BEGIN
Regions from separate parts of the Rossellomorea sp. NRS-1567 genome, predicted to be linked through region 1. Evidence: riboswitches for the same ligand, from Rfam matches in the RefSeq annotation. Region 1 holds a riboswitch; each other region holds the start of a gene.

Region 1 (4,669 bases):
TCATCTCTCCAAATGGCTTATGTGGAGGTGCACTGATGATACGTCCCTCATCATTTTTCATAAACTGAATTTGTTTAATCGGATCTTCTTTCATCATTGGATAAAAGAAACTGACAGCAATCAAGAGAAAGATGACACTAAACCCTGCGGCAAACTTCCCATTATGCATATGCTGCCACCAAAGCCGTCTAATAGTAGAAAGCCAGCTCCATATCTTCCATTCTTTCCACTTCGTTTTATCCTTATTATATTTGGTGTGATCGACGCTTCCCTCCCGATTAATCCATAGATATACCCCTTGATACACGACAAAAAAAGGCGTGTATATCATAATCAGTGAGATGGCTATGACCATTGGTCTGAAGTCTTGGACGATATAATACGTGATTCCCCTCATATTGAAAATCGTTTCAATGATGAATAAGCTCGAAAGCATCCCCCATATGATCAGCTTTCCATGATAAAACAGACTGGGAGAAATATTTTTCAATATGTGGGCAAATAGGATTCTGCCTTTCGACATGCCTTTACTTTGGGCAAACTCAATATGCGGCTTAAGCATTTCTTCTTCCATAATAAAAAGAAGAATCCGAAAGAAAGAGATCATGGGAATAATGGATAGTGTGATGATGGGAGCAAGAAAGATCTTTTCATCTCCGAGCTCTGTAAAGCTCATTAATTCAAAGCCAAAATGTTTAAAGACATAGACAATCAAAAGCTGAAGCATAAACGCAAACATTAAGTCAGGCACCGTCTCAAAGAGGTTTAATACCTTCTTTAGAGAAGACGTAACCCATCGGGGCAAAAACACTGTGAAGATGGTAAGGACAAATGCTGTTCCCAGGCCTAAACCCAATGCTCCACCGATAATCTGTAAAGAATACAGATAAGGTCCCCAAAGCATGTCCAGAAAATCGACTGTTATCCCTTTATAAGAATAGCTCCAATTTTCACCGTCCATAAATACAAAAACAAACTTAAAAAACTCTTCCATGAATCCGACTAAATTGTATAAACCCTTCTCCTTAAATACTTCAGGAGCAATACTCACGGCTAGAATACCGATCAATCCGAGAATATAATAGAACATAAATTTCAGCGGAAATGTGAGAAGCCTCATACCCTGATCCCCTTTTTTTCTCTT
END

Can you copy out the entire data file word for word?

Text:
Regions from separate parts of the Rossellomorea sp. NRS-1567 genome, predicted to be linked through region 1. Evidence: riboswitches for the same ligand, from Rfam matches in the RefSeq annotation. Region 1 holds a riboswitch; each other region holds the start of a gene.

Region 1 (4,669 bases):
TCATCTCTCCAAATGGCTTATGTGGAGGTGCACTGATGATACGTCCCTCATCATTTTTCATAAACTGAATTTGTTTAATCGGATCTTCTTTCATCATTGGATAAAAGAAACTGACAGCAATCAAGAGAAAGATGACACTAAACCCTGCGGCAAACTTCCCATTATGCATATGCTGCCACCAAAGCCGTCTAATAGTAGAAAGCCAGCTCCATATCTTCCATTCTTTCCACTTCGTTTTATCCTTATTATATTTGGTGTGATCGACGCTTCCCTCCCGATTAATCCATAGATATACCCCTTGATACACGACAAAAAAAGGCGTGTATATCATAATCAGTGAGATGGCTATGACCATTGGTCTGAAGTCTTGGACGATATAATACGTGATTCCCCTCATATTGAAAATCGTTTCAATGATGAATAAGCTCGAAAGCATCCCCCATATGATCAGCTTTCCATGATAAAACAGACTGGGAGAAATATTTTTCAATATGTGGGCAAATAGGATTCTGCCTTTCGACATGCCTTTACTTTGGGCAAACTCAATATGCGGCTTAAGCATTTCTTCTTCCATAATAAAAAGAAGAATCCGAAAGAAAGAGATCATGGGAATAATGGATAGTGTGATGATGGGAGCAAGAAAGATCTTTTCATCTCCGAGCTCTGTAAAGCTCATTAATTCAAAGCCAAAATGTTTAAAGACATAGACAATCAAAAGCTGAAGCATAAACGCAAACATTAAGTCAGGCACCGTCTCAAAGAGGTTTAATACCTTCTTTAGAGAAGACGTAACCCATCGGGGCAAAAACACTGTGAAGATGGTAAGGACAAATGCTGTTCCCAGGCCTAAACCCAATGCTCCACCGATAATCTGTAAAGAATACAGATAAGGTCCCCAAAGCATGTCCAGAAAATCGACTGTTATCCCTTTATAAGAATAGCTCCAATTTTCACCGTCCATAAATACAAAAACAAACTTAAAAAACTCTTCCATGAATCCGACTAAATTGTATAAACCCTTCTCCTTAAATACTTCAGGAGCAATACTCACGGCTAGAATACCGATCAATCCGAGAATATAATAGAACATAAATTTCAGCGGAAATGTGAGAAGCCTCATACCCTGATCCCCTTTTTTTCTCTT